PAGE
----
6. Annotate and Interpreting CNVsΒΆ

The CNVs can now be annotated against CNV and gene annotation tracks. To call CNV annotations over these coverage regions:

  • Click the Add button in the upper left-hand corner of the window
  • Select Secondary Tables
  • Select CNV Annotation...
CNV annotation menus

Figure 6-1. Add CNV annotations menu

This brings up the Select Data Source window which allows the annotation track selection. Multiple annotations can be selected at the same time by selecting multiple annotation tracks and checking the associated boxes next to the annotation name.

CNV select data source

Figure 6-2. CNV select data source menu for annotation selection

In this tutorial, three annotations are used:

  • 1kg Phase3 CNVs and Large Variants 5b V2, GHI found under Public Annotations > CNV and Large Variants
  • RefSeq Genes 105 Interim v1, NCBI found under Public Annotations > Genes and Regulation
  • OMIM Genes 2017-10-01, GHI found under Secure Annotations

Once all of the desired annotation tracks are selected, click Select to apply the annotations. Any annotation tracks not saved on the local hard drive will be downloaded, and a progress bar window presented that shows the download status.

This creates a series of new columns under the CNV table tab. Depending upon the annotation source, the the top level categories can include overlapping CNVs, Transcripts, Regions, and Genes. Each of these top level column headers has a variety of specific annotation information; all of which can be sorted, plotted, queried, and added to the filter chain for additional filtering.

CNV annotation columns

Figure 6-3. Table after CNV annotations applied.

Filtering on CNV Metrics and Annotations

Depending on the size of your panel, you may only have a handful of CNV events called and can at this point inspect and interpret them all. If you are working with larger panels and exomes, it will be useful to filter out CNVs that are low-quality calls and those that may not be safely ignored due to their annotations. We will create a filter chain to specify a range of sample values to analyze. To construct a filter chain from the CNV table, right click on the desired filter column and selct Add to Filter Chain.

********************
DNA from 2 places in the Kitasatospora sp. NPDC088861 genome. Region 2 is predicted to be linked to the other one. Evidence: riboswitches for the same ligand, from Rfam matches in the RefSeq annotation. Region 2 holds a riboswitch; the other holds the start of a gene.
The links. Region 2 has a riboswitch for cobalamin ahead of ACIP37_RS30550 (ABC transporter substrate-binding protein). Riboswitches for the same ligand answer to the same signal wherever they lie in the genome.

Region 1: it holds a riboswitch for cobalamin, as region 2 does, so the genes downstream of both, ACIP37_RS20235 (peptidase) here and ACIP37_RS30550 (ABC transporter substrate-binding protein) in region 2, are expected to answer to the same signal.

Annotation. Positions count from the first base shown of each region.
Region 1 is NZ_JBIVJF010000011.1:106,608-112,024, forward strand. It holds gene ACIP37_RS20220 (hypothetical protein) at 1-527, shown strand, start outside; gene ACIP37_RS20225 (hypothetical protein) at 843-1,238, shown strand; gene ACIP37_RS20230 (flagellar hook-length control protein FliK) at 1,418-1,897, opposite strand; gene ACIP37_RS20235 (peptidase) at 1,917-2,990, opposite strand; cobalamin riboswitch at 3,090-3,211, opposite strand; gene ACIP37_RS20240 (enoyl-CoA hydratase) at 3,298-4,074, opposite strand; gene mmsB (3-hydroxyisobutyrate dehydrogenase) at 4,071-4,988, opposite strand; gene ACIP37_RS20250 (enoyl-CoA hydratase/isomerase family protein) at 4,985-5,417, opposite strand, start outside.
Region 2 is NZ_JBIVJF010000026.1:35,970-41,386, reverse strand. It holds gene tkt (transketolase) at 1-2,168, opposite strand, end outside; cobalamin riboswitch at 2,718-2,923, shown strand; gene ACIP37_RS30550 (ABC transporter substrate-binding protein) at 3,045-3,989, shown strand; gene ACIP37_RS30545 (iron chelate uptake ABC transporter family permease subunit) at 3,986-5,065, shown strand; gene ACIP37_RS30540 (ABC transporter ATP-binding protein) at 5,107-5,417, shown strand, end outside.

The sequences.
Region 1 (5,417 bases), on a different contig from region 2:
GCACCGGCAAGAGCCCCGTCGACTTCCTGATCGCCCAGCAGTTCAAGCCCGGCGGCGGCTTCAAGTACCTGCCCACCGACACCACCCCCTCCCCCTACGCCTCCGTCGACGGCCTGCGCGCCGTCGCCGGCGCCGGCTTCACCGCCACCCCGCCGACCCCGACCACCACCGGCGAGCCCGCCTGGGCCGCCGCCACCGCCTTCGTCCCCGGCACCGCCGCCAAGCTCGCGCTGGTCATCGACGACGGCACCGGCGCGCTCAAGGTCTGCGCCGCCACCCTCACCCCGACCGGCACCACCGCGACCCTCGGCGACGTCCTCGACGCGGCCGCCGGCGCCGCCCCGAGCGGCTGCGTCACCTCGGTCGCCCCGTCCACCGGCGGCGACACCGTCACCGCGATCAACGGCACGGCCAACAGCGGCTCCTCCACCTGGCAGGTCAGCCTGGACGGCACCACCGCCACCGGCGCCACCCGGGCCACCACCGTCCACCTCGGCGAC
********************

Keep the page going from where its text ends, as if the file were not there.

For this example, select Cancer Sample 34, select the CNV table, and right click on the Flags column and select Add to Filter Chain.

Add flags to filter chain

Figure 6-4. Add flags to the filter chain

This will show the Filter tab and show the newly created Flags filter. We can select the opposite of the filter tab options by right clicking on the Flags filter tab title and selecting Inverted. This change is reflected in the ! NOT note now in the filter tab title. Of the four options in this filter tab, select the options, High Controls Variation and Within Regional IQR.

Select flag option from filter chain

Figure 6-5. Make filter chain selection on Flags filter

Now return to the CNVs tab and add a filter to the p-value column by right clicking on the column header and select Add to Filter Chain. This will take you to the Filter CNVs tab. In the newly added p-value filter, enter a value of 0.01 and hit Enter. This will bring up the four filter options:

  • Less than 0.01
  • Equal to 0.01
  • Greater than 0.01
  • Missing

Select the Less than 0.01 option.

For one more filter, return to the CNVs tab, scroll over to Overlapping Regions OMIM Genes 2017-10-01, GHI and right click on the Gene Status column header to add a Gene Status filter to the filter chain. On the Filter CNVs tab, select Confirmed in the Gene Status is Confirmed filter card.

Filter CNVs filter tree

Figure 6-6. Filter CNVs filter tree

Interpreting and Validating CNV Calls

Next, we will examine a few of the CNVs called by the algorithm. We will begin by looking at a heterozygous deletion in BRCA1.

To examine this CNV:

  • Select Cancer Sample 7 from the sample selection dropdown at the top of the VarSeq window.
  • Then, click on the second row of the CNV table